The newest keyword match type, modified broad match, is not really a match type but a variant of broad match. By adding a ‘+’ in front of any of the words in the keyword that should not be altered, you’re better targeting your ads.

For example, while the keyword [hawaiian vacation rentals] could trigger your ad to show when someone searches for [hawaiian hotels], something your company doesn’t offer, the keyword [+hawaiian vacation +rentals] ensures your ad will only show if the words [hawaiian], [rentals], and either [vacations] or some variation of [vacations] appears in the query.

Even when not using a broad match modifier, what I look for in an account is that it’s at least using some combination of exact and phrase match in addition to broad match keywords that are used to populate data into the search terms report.

3. Segmentation

shutterstock_165132266-segments-dividingBig data is all the rage these days, and AdWords certainly provides advertisers with tons of data to play with. The trick is to look at your data at a granular enough level to get actionable insights without going so deep that the amount of data becomes too sparse to act on.

There are a few obvious segmentations that should be used. Take a look at the account to see if it’s using any of these segmentations, and if not, whether the reports indicate this could help provide stronger results.

Geo Bid Modifiers

In the past, it used to be sufficient to break out campaigns by language and perhaps country. But now, it’s common to look at the geo segmentation reports in AdWords to see if there are states or even big cities where the results deviate from the averages.

When that’s the case, you can either apply a geo bid modifier or split the region out into a separate campaign with keywords, ads and landing pages tailored to what users in that region care about.

Search Queries

AdWords is really about managing queries rather than just keywords. Keywords are what you use to target ads, but search terms (aka search queries) are what tell you what the users are really typing in.

When you find queries that have enough volume to produce their own conversions, it’s a good idea to add these to your ad groups where you’ll be able to place separate bids and write better ads. A well managed account will have plenty of the labels ‘added’ and ‘excluded’ in the search terms report for the top volume keywords.

Devices

Now that tablets are automatically getting the same ads you’ve created for desktops, it’s easy to waste a lot of money getting clicks from tablets that won’t convert.

In addition to checking the performance on the different devices using the device segmentation report, also take a look at the main landing pages on different devices to ensure they make sense on each device. A bad mobile or tablet CPA is often caused by landing pages that don’t work well for these devices. Look for the use of mobile ValueTrack parameters like {ifmobile:} in the destination URLs.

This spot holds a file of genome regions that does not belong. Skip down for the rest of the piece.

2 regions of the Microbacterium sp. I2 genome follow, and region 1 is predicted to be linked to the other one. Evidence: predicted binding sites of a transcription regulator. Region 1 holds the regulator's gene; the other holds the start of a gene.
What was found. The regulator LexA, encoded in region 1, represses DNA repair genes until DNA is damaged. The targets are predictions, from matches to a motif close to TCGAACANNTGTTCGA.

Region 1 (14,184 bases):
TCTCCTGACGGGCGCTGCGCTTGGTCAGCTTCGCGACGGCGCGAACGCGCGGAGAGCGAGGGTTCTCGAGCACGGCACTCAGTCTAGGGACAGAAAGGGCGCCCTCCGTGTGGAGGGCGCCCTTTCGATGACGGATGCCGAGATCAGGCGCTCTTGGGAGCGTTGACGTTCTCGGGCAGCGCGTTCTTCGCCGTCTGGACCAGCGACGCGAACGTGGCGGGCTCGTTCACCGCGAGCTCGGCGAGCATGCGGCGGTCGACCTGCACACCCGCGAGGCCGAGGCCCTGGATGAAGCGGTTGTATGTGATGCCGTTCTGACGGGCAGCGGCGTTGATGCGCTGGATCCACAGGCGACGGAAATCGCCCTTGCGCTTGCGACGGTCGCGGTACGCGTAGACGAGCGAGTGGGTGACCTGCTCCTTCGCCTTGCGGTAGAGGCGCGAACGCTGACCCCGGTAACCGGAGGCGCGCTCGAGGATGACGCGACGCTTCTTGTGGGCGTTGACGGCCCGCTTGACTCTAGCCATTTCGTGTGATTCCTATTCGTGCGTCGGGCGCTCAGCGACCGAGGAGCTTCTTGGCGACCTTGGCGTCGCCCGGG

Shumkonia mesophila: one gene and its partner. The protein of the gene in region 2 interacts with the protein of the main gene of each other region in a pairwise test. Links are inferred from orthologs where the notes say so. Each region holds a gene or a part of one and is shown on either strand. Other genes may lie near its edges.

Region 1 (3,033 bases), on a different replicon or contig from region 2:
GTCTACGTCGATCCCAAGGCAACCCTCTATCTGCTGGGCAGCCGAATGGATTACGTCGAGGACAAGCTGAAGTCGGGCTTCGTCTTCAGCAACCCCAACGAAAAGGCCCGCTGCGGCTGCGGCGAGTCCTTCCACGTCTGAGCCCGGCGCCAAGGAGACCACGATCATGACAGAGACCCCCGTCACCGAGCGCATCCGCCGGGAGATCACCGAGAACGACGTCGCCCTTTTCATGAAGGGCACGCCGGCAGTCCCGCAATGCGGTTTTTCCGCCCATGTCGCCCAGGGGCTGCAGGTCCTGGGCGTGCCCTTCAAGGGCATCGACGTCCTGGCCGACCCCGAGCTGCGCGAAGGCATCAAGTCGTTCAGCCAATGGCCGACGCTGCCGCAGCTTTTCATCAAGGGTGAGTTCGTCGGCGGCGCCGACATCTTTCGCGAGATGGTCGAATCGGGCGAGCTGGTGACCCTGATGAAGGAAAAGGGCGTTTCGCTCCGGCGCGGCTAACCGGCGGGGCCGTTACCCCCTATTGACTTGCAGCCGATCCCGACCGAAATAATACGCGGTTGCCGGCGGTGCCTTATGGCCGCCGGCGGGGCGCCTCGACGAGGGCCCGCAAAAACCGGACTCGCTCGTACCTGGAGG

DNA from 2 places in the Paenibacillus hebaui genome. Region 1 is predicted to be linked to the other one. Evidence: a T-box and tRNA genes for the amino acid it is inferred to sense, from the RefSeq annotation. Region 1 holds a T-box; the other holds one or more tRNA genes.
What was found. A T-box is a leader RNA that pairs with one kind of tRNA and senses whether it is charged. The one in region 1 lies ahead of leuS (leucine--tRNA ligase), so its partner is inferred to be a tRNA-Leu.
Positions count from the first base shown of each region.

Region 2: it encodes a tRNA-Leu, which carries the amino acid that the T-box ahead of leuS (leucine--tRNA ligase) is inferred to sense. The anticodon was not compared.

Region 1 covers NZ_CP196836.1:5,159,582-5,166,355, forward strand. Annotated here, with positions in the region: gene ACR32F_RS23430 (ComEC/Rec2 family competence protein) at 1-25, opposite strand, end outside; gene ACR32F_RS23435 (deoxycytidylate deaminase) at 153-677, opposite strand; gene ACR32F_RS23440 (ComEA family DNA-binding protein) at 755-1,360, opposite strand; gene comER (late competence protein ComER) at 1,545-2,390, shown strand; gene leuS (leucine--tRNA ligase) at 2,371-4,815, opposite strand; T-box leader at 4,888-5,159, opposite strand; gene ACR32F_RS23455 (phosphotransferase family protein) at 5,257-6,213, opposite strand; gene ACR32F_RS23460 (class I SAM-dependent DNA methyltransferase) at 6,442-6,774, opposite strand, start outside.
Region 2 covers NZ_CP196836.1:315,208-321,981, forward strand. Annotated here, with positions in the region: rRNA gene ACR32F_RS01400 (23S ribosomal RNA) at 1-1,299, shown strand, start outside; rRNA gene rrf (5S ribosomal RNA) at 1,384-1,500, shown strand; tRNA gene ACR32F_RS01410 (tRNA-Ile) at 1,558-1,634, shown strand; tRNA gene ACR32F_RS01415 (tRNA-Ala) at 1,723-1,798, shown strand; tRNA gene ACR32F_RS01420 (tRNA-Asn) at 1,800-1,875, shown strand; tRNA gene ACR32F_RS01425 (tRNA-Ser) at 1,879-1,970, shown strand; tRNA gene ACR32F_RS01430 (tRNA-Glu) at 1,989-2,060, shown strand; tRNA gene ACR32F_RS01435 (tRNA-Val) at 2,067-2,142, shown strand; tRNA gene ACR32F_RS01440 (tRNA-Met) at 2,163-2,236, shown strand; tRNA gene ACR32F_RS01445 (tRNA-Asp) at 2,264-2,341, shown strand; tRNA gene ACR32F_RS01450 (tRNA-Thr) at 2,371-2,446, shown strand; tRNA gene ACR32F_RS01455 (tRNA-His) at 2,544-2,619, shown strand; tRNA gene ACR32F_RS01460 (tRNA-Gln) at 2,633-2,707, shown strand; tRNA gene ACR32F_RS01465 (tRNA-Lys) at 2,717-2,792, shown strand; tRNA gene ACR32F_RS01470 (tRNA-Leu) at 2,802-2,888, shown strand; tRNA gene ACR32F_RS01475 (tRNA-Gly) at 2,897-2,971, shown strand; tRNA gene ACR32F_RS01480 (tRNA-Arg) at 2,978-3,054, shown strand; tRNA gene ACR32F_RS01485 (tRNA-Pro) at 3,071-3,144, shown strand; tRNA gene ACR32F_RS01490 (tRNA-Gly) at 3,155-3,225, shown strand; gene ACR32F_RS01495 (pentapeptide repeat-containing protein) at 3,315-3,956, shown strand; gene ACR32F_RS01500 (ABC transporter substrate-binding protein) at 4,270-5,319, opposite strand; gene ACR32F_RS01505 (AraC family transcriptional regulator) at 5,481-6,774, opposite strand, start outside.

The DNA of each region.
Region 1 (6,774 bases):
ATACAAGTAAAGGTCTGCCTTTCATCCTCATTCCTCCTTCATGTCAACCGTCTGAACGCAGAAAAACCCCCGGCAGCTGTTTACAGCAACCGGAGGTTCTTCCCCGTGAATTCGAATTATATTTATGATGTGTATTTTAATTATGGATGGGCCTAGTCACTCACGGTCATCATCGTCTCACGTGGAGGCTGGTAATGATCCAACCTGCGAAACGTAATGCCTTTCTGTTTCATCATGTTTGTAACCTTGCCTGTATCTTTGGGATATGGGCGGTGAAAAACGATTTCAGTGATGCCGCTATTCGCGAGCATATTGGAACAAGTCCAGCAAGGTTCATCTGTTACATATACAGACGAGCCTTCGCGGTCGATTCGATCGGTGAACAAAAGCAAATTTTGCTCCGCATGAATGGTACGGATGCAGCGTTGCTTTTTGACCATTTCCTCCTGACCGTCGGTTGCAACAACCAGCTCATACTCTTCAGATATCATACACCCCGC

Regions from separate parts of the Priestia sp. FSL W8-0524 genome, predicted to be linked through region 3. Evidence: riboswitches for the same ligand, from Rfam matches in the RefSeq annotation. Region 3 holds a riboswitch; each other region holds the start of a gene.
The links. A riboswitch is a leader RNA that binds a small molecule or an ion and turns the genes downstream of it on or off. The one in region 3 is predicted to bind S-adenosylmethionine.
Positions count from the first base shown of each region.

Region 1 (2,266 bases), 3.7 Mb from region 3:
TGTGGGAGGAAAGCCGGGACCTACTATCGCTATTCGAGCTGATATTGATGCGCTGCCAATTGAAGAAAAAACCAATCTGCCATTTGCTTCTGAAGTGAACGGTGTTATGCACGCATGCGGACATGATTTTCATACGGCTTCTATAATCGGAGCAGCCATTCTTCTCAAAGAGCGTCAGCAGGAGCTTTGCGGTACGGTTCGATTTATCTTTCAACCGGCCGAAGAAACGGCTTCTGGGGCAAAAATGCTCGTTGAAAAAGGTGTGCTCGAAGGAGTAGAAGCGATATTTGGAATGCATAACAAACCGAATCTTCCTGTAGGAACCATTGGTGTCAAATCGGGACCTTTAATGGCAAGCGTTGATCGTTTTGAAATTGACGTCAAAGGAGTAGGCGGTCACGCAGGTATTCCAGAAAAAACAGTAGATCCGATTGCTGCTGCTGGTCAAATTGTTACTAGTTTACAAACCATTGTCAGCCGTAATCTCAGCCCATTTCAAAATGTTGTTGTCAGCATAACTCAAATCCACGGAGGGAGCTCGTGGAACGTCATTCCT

Networks

Even now that Google has launched Search Network With Display Select to improve results from the display network, sophisticated advertisers will most likely want to stick with the old best practice of splitting their display and search campaigns.

I don’t see this too frequently anymore, but campaigns that target search and display together are usually a red flag during an audit.

4. Trends

rkg q2 2013 overall ppc trends

Graph courtesy of RKG

Finally, advertisers don’t just want good results, they want results that are constantly improving to make costs lower or increase conversions or better yet, both. During an audit, this means you have to look at historical progress against KPIs to ensure they are trending the right way, and if they aren’t, to figure out when and where they went wrong.

Google has made this easier with date range comparisons, but comparing the progress of different segments like mobile, branded keywords or search queries can still be cumbersome. It’s well worth doing, though, to get more actionable insights from your data.

In Summary

Auditing AdWords accounts helps you prioritize actions for accounts you’re inheriting and keeps you honest when evaluating your own performance for the accounts you manage.

For me, a typical audit checklist includes checking all the latest features are being used, that the account is well structured, that actions are taken for any segments where there is enough data and that the KPIs are monitored over time.

Opinions expressed in the article are those of the guest author and not necessarily Search Engine Land.

Related Topics: Channel: SEM | Paid Search Column

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About The Author: is the founder and Chief Marketing Technologist of Top Tier Marketing, an online marketing agency specializing in AdWords. He is also the Cofounder of Optmyzr, an AdWords tool company that makes account management more efficient. Prior to forming Top Tier, Vallaeys spent 10 years building AdWords and teaching advertisers how to get the most out of it as the Google AdWords Evangelist.

Connect with the author via: Email | Twitter | Google+ | LinkedIn